In response to popular demand, many ukiyo-e prints and reference books on how to deal with all types of domestic pets were published during the period, adding to the popularity of animals in Japanese prints. Edo was a city surrounded by hills and rivers – and open to the sea – enabling the inhabitants to live with a deep connection to nature. As nature was so important, various seasonal rites and festivals marked the course of the year and the changes of season offered many opportunities to admire the superb natural landscapes nearby. Within this admiration of nature, the life of wild animals was included as a familiar feature and they were closely tied to religious beliefs and the rituals of the annual calendar.
The space outside the city limits, where the wild animals roamed, was where the samurai class regularly practised hunting and honed their equine skills. Falcons were used in the art of hunting to capture wild birds such as cranes, geese, and ducks. Larger animals, such as deer and wild boar, were also hunted on a large scale, usually organised by the shogun.
Wild Animals in Edo
Certain wild animals were also associated with religious beliefs, as can be seen in the print by Utagawa Hiroshige, New Year’s Eve Foxfires at the Changing Tree at Oji. Here, foxes gather at the large, old enoki (hackberry) tree on New Year’s Eve to prepare to pay homage at the Oji Inari shrine, the headquarters of the Inari cult in eastern Japan (Kanto). The cult centres on the god of the rice field, for whom the fox serves as messenger. On the way to Oji, the foxes have set a number of kitsunebi (foxfires), which farmers count to predict the upcoming rice harvest. Hiroshige’s print successfully conveys the mysterious atmosphere of the rite as the procession of foxes bearing fires approaches from the distant, dark forest under a starry sky.
From the beginning of the 17th century, when Edo was rapidly becoming more urban, the population began to look for new attractions to entertain themselves. One such event was the exhibition of rare animals, including peacocks and parrots, which had been brought by boat from China or Holland. The animals were displayed in specific places – the ancestors of zoos – with shops nearby offering food and drink to visitors. With the development of trade with the West, the number of imported animals increased considerably over time, with the fashion for ‘exotic’ animals experiencing an unprecedented boom. By the start of the Meiji era in 1868, Japan had begun to build modern facilities based on the Western models to cater to the public demand for zoos, aquariums, and racetracks.
Animal Images Used in Decorative Motifs
This craze for animals was also reflected in their depiction on clothing and everyday objects. Animal symbolism had been in use for centuries, but during the Edo period all kinds of animals were widely used as decorative motifs to symbolise success, happiness, good health and good luck. Animals are frequently depicted on kimonos and accessories, as well as on everyday personal objects. It was during the Edo period that further developed animal patterns and motifs on kimonos. as well as symbols of natural subjects such as the four seasons, to be used as auspicious image. A favourite image was the crane, which still is the most popular bird depicted on a kimono, as it is believed to live for a thousand years and to inhabit the land of the immortals, therefore symbolising both longevity and good fortune.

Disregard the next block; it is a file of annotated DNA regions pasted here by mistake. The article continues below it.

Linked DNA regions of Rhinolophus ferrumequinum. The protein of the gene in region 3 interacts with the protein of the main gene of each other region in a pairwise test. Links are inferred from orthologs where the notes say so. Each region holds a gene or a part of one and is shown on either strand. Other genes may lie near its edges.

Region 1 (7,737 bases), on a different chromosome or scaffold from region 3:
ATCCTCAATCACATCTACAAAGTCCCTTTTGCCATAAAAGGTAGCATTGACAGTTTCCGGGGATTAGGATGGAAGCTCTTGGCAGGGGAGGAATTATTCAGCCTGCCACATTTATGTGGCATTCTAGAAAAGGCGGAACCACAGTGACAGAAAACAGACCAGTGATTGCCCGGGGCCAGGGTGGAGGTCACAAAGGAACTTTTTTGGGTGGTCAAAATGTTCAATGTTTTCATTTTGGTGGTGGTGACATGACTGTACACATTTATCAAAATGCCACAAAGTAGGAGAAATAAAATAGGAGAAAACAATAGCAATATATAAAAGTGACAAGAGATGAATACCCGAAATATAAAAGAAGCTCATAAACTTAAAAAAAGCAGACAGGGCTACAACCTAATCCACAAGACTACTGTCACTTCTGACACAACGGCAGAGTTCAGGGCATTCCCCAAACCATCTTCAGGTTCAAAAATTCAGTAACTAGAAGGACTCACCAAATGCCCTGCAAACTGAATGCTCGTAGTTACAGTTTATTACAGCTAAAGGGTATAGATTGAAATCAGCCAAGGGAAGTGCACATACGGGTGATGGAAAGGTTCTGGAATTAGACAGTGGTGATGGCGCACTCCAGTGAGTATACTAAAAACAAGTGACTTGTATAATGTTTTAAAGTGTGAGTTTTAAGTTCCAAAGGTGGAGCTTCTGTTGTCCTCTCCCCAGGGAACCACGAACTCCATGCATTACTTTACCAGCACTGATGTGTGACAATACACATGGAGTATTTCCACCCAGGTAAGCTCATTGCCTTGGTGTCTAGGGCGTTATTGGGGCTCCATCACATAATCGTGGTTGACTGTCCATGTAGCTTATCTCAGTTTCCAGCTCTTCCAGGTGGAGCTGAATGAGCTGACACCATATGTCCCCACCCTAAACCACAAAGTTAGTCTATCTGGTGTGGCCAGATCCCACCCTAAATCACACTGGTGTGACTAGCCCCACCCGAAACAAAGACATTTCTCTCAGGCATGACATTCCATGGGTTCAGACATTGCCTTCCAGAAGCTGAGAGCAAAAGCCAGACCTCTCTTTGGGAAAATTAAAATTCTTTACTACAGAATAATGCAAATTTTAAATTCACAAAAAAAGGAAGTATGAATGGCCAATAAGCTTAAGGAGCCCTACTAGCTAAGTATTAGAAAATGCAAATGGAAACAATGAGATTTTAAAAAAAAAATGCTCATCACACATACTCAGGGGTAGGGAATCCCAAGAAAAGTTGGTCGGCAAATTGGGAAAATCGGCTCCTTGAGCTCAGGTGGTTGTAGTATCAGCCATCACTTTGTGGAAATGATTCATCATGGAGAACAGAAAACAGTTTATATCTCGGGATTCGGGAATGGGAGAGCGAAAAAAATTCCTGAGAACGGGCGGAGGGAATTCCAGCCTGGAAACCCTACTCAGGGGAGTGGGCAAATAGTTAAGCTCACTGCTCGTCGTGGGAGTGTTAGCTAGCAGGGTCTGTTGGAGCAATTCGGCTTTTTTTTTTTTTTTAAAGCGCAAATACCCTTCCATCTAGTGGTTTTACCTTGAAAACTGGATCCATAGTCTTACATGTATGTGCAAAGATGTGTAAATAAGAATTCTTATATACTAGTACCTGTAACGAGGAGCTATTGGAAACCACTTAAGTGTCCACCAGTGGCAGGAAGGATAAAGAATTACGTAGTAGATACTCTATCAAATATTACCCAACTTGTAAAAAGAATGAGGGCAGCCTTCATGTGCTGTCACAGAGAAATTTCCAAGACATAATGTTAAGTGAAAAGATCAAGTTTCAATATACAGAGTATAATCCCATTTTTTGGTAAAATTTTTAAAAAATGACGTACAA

Animal motifs were also important in a domestic setting. The very high infant mortality during the Edo period helps to explain the manufacture of many protective talismans and amulets used personally and in the home, intended to ward off the bad luck with the symbolism and design reflecting the beliefs attached to different animals. One such example in this exploration of animals in Japanese prints is a red-eyed rabbit/horned owl by Utagawa Kuniyoshi, used as a talisman to guard against infection or plague.
Today, as in the past, toys in the shape of animals were very popular, as with other objects, animals evoked the spirit of a season and was associated with auspicious events. During the Edo period, decorative motifs representing animals began to evolve, showing a greater freedom of design and richer variations of styles. However, towards the end of the 19th century, Japanese culture in connection with the animal world began to fade and the emphasis was increasingly placed on the kawaii (cute) side of pets. The traditional portrayal of animals can still be widely seen in Japan in many different forms, but there is a battle to be won against Hello Kitty.
A Japanese Bestiary, Living with Animals in Edo-Tokyo, explores animals in Japanese prints and runs from 9 November to 21 January, 2023, Maison de la culture du Japon, Paris, mcjp.fr